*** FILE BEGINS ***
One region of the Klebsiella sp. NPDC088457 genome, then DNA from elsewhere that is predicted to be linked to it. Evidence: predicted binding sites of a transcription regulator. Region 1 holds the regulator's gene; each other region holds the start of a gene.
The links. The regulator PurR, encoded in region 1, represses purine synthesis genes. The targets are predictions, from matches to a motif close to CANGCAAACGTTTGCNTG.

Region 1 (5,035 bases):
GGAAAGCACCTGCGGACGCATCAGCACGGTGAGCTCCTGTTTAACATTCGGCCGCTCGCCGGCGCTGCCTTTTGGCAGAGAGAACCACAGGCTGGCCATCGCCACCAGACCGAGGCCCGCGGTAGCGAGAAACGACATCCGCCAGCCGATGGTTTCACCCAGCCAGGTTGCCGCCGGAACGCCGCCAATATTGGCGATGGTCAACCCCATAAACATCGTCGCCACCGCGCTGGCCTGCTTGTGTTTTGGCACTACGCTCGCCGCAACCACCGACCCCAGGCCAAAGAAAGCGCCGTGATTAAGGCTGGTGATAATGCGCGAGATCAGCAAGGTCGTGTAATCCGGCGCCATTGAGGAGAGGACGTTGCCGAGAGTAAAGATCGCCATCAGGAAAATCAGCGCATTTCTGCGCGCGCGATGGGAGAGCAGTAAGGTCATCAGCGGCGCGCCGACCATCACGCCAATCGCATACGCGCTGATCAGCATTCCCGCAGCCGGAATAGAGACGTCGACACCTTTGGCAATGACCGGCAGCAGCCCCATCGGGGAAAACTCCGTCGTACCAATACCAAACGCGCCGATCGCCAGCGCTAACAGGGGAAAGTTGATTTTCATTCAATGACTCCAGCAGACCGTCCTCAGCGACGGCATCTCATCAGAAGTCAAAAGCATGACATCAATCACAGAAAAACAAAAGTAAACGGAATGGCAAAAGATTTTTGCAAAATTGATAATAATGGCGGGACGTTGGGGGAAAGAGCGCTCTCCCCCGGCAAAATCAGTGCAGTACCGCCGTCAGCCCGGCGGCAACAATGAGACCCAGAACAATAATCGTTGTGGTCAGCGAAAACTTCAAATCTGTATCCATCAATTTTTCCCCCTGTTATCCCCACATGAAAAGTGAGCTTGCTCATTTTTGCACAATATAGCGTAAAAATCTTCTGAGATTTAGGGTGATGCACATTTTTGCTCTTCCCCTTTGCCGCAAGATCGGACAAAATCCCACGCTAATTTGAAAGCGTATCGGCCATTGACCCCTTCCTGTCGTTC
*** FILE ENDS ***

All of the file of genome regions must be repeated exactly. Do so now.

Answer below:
One region of the Klebsiella sp. NPDC088457 genome, then DNA from elsewhere that is predicted to be linked to it. Evidence: predicted binding sites of a transcription regulator. Region 1 holds the regulator's gene; each other region holds the start of a gene.
The links. The regulator PurR, encoded in region 1, represses purine synthesis genes. The targets are predictions, from matches to a motif close to CANGCAAACGTTTGCNTG.

Region 1 (5,035 bases):
GGAAAGCACCTGCGGACGCATCAGCACGGTGAGCTCCTGTTTAACATTCGGCCGCTCGCCGGCGCTGCCTTTTGGCAGAGAGAACCACAGGCTGGCCATCGCCACCAGACCGAGGCCCGCGGTAGCGAGAAACGACATCCGCCAGCCGATGGTTTCACCCAGCCAGGTTGCCGCCGGAACGCCGCCAATATTGGCGATGGTCAACCCCATAAACATCGTCGCCACCGCGCTGGCCTGCTTGTGTTTTGGCACTACGCTCGCCGCAACCACCGACCCCAGGCCAAAGAAAGCGCCGTGATTAAGGCTGGTGATAATGCGCGAGATCAGCAAGGTCGTGTAATCCGGCGCCATTGAGGAGAGGACGTTGCCGAGAGTAAAGATCGCCATCAGGAAAATCAGCGCATTTCTGCGCGCGCGATGGGAGAGCAGTAAGGTCATCAGCGGCGCGCCGACCATCACGCCAATCGCATACGCGCTGATCAGCATTCCCGCAGCCGGAATAGAGACGTCGACACCTTTGGCAATGACCGGCAGCAGCCCCATCGGGGAAAACTCCGTCGTACCAATACCAAACGCGCCGATCGCCAGCGCTAACAGGGGAAAGTTGATTTTCATTCAATGACTCCAGCAGACCGTCCTCAGCGACGGCATCTCATCAGAAGTCAAAAGCATGACATCAATCACAGAAAAACAAAAGTAAACGGAATGGCAAAAGATTTTTGCAAAATTGATAATAATGGCGGGACGTTGGGGGAAAGAGCGCTCTCCCCCGGCAAAATCAGTGCAGTACCGCCGTCAGCCCGGCGGCAACAATGAGACCCAGAACAATAATCGTTGTGGTCAGCGAAAACTTCAAATCTGTATCCATCAATTTTTCCCCCTGTTATCCCCACATGAAAAGTGAGCTTGCTCATTTTTGCACAATATAGCGTAAAAATCTTCTGAGATTTAGGGTGATGCACATTTTTGCTCTTCCCCTTTGCCGCAAGATCGGACAAAATCCCACGCTAATTTGAAAGCGTATCGGCCATTGACCCCTTCCTGTCGTTC